To look out the window, you might guess my home to be England. The sky has been invaded by a massive wall of grey. Clouds seem to come together, mingle and hang overhead. Almost as in mourning, they begin to weep. Gently. Softly. A chill runs up my back as Bono sings “With or Without You.”
I’ve tuned into the morning show with John Richards on KEXP. It’s the day of the year that I’ve come to know as “The Mom Show” or “The Grief Show.” A moment we all can pause and be challenged by a little upstart station in Seattle Washington. It’s a humble little signal that reaches so many ears and hearts, with songs of love. Of sorrow. Of morning. Of joy. Songs dear to us and those that we have lost either to age, the bitterness of cancer, or things far more sinister. As I said, John is the host of the Morning Show, and on this day, it’s interesting that it starts out as a mourning show, then slowly changes with each story and life that made an impact on another life. Healing is at the heart of this show.
“Songs sound different here”
John recalls a listener tell him.
He continues with “It’s music in context and context is important. You may not be able to listen right now, today. Your grief and mourning may be too close. But love is stronger than death.”
The “Mom Show” started several years back after John lost his mother to a hard fought battle with cancer.
John goes on to say
“I wouldn’t be here today without my mom. She always believed in me and supported me.”
The show has become a place to celebrate those heroes in our lives that have retired or been taken from us. To celebrate the heroes that have come alongside us in our time(s) in the valley. Many of the stories pouring in are of forgiveness; how being able to exercise this act has mended estranged families or reunited long lost friends.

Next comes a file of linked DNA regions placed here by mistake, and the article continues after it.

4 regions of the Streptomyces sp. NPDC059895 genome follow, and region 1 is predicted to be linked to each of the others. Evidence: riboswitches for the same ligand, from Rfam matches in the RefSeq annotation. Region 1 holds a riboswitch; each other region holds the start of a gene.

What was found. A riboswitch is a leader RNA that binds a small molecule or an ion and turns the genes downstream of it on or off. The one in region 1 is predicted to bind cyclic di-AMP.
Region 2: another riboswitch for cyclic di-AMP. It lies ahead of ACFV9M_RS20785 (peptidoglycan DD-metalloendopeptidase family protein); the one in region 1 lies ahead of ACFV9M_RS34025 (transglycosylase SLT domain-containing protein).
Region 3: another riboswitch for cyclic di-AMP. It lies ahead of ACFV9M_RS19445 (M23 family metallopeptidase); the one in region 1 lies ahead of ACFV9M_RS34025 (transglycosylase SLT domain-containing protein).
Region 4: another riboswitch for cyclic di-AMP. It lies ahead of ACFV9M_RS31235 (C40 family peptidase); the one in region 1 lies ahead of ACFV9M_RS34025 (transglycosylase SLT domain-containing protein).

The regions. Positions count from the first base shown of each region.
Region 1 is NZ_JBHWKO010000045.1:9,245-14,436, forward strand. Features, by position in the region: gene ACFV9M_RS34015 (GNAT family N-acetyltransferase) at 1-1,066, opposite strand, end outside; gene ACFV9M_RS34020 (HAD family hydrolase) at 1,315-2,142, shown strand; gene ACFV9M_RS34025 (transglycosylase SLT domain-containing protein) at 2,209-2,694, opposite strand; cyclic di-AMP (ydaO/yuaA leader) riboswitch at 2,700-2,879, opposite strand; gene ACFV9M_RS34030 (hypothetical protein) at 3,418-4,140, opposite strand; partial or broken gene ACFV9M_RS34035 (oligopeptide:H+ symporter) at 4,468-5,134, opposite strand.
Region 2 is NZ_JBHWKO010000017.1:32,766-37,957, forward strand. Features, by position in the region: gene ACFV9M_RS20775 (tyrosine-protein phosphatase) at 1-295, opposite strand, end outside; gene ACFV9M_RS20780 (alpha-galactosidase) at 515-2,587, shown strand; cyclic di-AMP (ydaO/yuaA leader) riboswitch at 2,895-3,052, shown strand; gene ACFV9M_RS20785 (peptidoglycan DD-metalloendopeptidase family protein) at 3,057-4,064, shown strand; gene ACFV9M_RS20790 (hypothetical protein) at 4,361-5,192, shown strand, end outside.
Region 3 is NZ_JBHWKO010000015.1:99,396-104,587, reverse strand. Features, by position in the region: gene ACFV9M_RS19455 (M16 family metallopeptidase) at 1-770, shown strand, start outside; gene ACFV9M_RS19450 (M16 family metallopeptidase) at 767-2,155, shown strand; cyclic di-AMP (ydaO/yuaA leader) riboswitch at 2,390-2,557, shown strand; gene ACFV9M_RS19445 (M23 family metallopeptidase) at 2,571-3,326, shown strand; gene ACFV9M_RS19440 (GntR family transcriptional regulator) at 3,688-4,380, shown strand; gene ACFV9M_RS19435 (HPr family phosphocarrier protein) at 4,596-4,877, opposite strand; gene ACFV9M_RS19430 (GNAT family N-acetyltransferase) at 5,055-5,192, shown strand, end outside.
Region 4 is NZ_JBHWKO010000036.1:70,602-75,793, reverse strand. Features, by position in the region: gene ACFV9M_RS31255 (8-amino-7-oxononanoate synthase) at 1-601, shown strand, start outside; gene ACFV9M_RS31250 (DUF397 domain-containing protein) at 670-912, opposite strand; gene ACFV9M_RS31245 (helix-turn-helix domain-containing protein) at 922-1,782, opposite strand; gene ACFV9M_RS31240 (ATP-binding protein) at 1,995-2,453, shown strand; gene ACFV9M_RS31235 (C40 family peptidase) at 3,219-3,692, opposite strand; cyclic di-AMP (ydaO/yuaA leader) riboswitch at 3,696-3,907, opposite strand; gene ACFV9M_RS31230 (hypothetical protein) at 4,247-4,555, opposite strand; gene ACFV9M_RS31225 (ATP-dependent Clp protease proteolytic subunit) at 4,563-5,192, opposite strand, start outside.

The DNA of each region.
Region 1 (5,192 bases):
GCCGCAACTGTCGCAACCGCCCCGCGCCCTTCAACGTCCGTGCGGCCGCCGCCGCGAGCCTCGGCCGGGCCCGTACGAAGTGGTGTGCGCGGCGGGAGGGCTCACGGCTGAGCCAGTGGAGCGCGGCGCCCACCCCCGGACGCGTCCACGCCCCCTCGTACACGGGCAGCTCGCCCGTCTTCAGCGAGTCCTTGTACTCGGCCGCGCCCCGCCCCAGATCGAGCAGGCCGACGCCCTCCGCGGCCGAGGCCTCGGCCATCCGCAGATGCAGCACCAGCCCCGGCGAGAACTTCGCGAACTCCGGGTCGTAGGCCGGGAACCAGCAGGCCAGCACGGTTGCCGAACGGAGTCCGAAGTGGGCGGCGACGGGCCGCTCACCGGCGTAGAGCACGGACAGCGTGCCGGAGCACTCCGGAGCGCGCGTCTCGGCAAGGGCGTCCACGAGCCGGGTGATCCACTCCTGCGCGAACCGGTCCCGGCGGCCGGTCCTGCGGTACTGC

“If you have the opportunity to forgive someone, I implore you to do so!” A heavy pause,
“It will be too late to make amends when they are gone.”
As those words entered my ears, I realized that so much of life we live in grief. The grief of things we’ve done, things we’ve said. Or things we never tried or words we never mustered the courage to share with others. The words we don’t share with others never do them any good, especially if they are encouraging and uplifting. The power those words possess is enormous. They can disarm walking time-bombs around us. It’s incredibly humbling when we realize we have the means to make the difference in someone’s life.
The track playing now “Time” by Hans Zimmer, then transitions to Peter Gabriel cover of Bowie’s “Heroes” There is so much of this life we miss. So much time we waste. So many heroes, personal or professional, we don’t acknowledge because we are trying to keep up with “life.”
I love this annual reminder dedicated to the life and death of those we’ve loved and lost. It’s also a battle cry to break the cycle of bitterness. A time to begin or continue to heal. We have to if we ever wish to make the world better for our children’s, children’s, children.
Another “Air Break” and John shares with the “Morning Faithful.”
“Having a newborn and driving across the state of Washington in 4 hours, I made it there to be with my mom at the hospital. She was a police officer. It’s funny the details etched into your mind from moments like this.”
John recalls the police chaplain holding onto his mother’s toe.
I was intrigued. My attention arrested. Hoping for an elaborate explanation of some police tradition, John instead shares a crippling moment of the power of love, and the importance of a life well lived.
“He was holding onto her toe because there wasn’t room around the bed. So many people crowded around the bedside. Crowding around to love her. To be with her.”
John’s voice shutters ever so slightly, as the next memory pours out of his mouth.